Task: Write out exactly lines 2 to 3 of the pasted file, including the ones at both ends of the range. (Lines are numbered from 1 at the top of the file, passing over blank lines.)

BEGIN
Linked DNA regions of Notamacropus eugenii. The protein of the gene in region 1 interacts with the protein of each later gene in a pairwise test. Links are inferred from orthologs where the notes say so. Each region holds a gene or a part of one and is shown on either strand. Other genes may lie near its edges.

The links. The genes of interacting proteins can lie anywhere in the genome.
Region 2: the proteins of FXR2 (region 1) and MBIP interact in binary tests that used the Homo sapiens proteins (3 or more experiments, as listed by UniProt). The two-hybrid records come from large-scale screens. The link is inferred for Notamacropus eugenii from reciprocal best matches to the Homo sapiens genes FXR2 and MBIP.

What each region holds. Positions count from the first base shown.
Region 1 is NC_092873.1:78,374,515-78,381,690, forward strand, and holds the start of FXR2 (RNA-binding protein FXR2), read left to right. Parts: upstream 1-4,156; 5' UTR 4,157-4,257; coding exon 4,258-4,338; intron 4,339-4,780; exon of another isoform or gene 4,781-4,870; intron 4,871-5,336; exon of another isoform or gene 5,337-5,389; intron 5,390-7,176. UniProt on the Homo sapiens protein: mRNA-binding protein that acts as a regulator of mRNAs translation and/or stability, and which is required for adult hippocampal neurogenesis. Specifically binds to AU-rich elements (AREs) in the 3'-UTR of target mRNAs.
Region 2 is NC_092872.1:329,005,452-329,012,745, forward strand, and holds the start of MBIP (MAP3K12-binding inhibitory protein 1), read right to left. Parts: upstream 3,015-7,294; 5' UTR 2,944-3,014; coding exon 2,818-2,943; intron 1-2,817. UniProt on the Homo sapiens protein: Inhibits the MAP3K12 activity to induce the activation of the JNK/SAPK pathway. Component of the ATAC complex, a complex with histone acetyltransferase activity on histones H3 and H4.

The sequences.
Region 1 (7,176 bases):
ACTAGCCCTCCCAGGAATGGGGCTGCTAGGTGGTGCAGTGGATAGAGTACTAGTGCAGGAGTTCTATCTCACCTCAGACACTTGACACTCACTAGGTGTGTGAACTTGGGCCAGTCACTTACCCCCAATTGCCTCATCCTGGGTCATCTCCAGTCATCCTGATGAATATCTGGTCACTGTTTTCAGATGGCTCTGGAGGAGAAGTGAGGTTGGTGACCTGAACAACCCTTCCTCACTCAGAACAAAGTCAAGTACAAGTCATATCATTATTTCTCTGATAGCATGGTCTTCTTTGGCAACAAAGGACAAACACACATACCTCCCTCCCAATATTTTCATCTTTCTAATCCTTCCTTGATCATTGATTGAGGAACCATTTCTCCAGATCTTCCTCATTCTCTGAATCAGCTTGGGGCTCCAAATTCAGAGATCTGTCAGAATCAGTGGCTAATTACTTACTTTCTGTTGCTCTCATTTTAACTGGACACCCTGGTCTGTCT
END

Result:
The links. The genes of interacting proteins can lie anywhere in the genome.
Region 2: the proteins of FXR2 (region 1) and MBIP interact in binary tests that used the Homo sapiens proteins (3 or more experiments, as listed by UniProt). The two-hybrid records come from large-scale screens. The link is inferred for Notamacropus eugenii from reciprocal best matches to the Homo sapiens genes FXR2 and MBIP.